While NZIER suggested the costs won’t be passed on in full, in his report Harrison says the expectation should be that, at least in the medium term, they will substantially fall on tenants.

“Even in the short run most owners, in a very tight rental market, could impose an immediate increase if they chose to.

“Rent increases will fall disproportionately on the poorest tenants, who rent the oldest houses, because they are cheaper,” he adds.

Harrison’s report - The proposed Healthy Homes Regulations: An Assessment – can be read here

Read more:

Proposed Healthy Home standards out 

Healthy Homes in everyone’s interest – APIA 

Tags: healthy homes housing market insulation investment minimum standards property investment property management rents tenancy reform tenants

« Static Auckland rents suggest underlying problemMonitoring rental home quality »

Special Offers

Comments from our readers

No comments yet

Sign In to add your comment

 

print

Printable version  

print

Email to a friend
News Bites
Latest Comments
  • The death of the single adviser FAP
    “change for the better is good, all for it. but change for the sake of changing is bad. should "consultants / experts" be...”
    10 hours ago by w k
  • The death of the single adviser FAP
    “I am reading the comments and article with interest. Doesn't affect me after 50 years in the industry. Driven by bureaucrats...”
    12 hours ago by LNF
  • The death of the single adviser FAP
    “devil's advocate here The headline implies it to be a bad or intimidating eventuality. So, is the "death" of CERTAIN...”
    13 hours ago by All hat no cattle
  • The death of the single adviser FAP
    “well said, tony and dcwhyte. yup, the arrogance, ignorance .... and tunnel vision "experts" couldn't see the elephant in...”
    13 hours ago by w k
  • The death of the single adviser FAP
    “I don't see anything of this or commented wholly wrong. There are plenty of advisers that I have talked to that have...”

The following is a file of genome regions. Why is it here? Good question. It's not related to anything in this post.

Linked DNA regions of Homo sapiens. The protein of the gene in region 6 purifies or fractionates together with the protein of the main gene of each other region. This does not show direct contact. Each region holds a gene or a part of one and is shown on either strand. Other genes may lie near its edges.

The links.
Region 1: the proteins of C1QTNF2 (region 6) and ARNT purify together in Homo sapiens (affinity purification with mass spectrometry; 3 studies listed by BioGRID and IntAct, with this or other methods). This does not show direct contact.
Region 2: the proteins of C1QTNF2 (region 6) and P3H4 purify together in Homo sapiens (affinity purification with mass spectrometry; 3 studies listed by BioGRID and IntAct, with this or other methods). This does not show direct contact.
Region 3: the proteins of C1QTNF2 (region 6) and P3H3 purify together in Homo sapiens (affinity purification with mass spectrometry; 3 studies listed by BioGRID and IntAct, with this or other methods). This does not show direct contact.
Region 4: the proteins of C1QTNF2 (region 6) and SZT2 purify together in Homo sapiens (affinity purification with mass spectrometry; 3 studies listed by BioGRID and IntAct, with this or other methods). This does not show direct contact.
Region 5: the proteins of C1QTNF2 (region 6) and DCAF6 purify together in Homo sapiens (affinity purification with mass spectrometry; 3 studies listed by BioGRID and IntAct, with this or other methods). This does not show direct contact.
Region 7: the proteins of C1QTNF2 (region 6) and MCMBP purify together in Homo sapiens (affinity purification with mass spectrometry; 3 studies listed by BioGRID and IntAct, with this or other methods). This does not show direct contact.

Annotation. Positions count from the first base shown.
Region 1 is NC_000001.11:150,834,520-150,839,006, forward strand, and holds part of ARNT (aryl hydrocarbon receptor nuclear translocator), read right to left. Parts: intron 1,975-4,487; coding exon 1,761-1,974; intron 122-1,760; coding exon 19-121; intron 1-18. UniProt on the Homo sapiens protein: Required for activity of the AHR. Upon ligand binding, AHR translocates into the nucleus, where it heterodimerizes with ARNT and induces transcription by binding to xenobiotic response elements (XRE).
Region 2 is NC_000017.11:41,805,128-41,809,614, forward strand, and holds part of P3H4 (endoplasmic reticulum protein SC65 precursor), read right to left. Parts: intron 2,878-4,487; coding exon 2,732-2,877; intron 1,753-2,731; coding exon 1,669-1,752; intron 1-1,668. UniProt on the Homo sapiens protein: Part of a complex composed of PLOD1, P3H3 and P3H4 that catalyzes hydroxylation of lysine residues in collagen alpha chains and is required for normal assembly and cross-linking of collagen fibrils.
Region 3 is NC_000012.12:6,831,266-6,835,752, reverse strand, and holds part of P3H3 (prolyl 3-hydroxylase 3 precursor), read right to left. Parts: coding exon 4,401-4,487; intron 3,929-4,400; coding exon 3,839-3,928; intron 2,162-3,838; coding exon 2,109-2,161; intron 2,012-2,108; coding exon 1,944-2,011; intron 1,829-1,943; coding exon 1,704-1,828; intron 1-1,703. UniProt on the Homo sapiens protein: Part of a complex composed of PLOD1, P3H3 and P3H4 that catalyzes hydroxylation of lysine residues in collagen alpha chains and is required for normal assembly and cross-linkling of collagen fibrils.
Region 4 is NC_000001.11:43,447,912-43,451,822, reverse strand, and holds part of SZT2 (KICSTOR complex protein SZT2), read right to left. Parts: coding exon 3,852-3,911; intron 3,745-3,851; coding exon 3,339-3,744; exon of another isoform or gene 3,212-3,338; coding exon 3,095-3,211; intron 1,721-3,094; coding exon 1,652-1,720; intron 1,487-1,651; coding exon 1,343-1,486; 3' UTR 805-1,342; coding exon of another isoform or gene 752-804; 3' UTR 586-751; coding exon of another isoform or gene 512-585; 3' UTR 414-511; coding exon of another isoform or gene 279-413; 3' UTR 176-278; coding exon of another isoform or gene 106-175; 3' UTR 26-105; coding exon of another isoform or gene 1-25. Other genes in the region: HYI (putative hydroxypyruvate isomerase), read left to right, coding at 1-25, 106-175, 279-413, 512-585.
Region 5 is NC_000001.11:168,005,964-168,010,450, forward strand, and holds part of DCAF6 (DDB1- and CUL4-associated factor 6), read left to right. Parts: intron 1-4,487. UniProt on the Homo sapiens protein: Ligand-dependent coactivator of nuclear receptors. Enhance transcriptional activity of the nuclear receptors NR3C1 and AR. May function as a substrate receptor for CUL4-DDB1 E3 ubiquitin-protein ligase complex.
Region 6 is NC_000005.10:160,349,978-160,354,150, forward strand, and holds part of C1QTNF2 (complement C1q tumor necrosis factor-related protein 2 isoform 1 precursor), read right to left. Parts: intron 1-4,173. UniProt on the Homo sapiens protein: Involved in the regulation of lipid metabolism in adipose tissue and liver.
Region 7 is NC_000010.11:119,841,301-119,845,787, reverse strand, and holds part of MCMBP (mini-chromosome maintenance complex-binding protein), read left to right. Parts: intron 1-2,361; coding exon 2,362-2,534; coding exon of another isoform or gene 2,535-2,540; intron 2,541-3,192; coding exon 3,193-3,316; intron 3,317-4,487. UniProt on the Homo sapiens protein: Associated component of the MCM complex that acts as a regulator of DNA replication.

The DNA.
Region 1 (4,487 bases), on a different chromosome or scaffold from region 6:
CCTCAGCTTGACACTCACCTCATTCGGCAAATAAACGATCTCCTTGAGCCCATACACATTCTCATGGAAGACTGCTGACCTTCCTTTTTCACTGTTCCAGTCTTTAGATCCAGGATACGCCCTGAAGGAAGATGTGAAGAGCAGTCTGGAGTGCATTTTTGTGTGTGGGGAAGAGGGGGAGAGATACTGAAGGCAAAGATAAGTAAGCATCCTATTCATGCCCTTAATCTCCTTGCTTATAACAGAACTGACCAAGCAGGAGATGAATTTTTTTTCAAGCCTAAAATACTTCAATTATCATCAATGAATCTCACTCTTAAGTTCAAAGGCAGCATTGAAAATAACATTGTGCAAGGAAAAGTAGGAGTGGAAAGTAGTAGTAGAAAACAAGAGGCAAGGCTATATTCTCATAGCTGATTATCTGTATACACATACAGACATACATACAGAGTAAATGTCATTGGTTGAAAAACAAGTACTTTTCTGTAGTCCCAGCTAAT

14 hours ago by JPHale
Subscribe Now

Mortgage Rates Newsletter

Daily Weekly

Previous News
Most Commented On
Mortgage Rates Table

Full Rates Table | Compare Rates

Lender Flt 1yr 2yr 3yr
AIA 4.55 2.25 2.59 2.89
ANZ 4.44 2.85 3.19 3.49
ANZ Special - 2.25 2.59 2.89
ASB Bank 4.45 2.25 2.59 2.89
Basecorp Finance 5.49 - - -
Bluestone 3.49 3.34 2.99 3.34
BNZ - Classic - ▼2.25 ▼2.55 2.79
BNZ - Mortgage One 5.15 - - -
BNZ - Rapid Repay 4.60 - - -
BNZ - Std, FlyBuys 4.55 ▼2.85 ▼3.15 3.39
BNZ - TotalMoney 4.55 - - -
Lender Flt 1yr 2yr 3yr
CFML Loans 4.95 - - -
China Construction Bank 4.49 4.70 4.80 4.95
China Construction Bank Special - 2.65 2.65 2.80
Credit Union Auckland 5.45 - - -
Credit Union Baywide 5.65 3.95 3.85 -
Credit Union South 5.65 3.95 3.85 -
First Credit Union Special 5.85 2.95 3.45 -
Heartland Bank - Online 2.50 1.99 2.35 2.45
Heretaunga Building Society 4.99 3.40 3.50 -
HSBC Premier 4.49 2.25 2.35 2.65
HSBC Premier LVR > 80% - - - -
Lender Flt 1yr 2yr 3yr
HSBC Special - 2.25 - -
ICBC 3.69 2.25 2.35 2.65
Kainga Ora 4.43 2.67 2.97 3.13
Kainga Ora - First Home Buyer Special - 2.25 - -
Kiwibank 3.40 3.20 ▼3.40 ▲3.64
Kiwibank - Offset 3.40 - - -
Kiwibank Special 3.40 2.35 ▼2.55 ▲2.79
Liberty 5.69 - - -
Nelson Building Society 4.95 3.20 3.24 -
Pepper Essential 4.79 - - -
Resimac 3.39 3.35 2.99 3.35
Lender Flt 1yr 2yr 3yr
SBS Bank 4.54 2.79 2.99 3.29
SBS Bank Special - 2.29 2.49 2.79
Select Home Loans 3.49 3.34 2.99 3.34
The Co-operative Bank - First Home Special - 2.09 - -
The Co-operative Bank - Owner Occ 4.40 ▼2.25 2.59 2.79
The Co-operative Bank - Standard 4.40 ▼2.75 3.09 3.29
TSB Bank 5.34 3.05 3.29 ▲3.59
TSB Special 4.54 2.25 2.49 ▲2.79
Wairarapa Building Society 4.99 3.55 3.49 -
Westpac 4.59 ▼2.85 3.19 3.49
Westpac - Offset 4.59 - - -
Lender Flt 1yr 2yr 3yr
Westpac Special - ▼2.25 2.59 2.89
Median 4.55 2.71 2.99 2.89

Last updated: 6 May 2021 10:51am

About Us  |  Advertise  |  Contact Us  |  Terms & Conditions  |  Privacy Policy  |  RSS Feeds  |  Letters  |  Archive  |  Toolbox
 
Site by Web Developer and eyelovedesign.com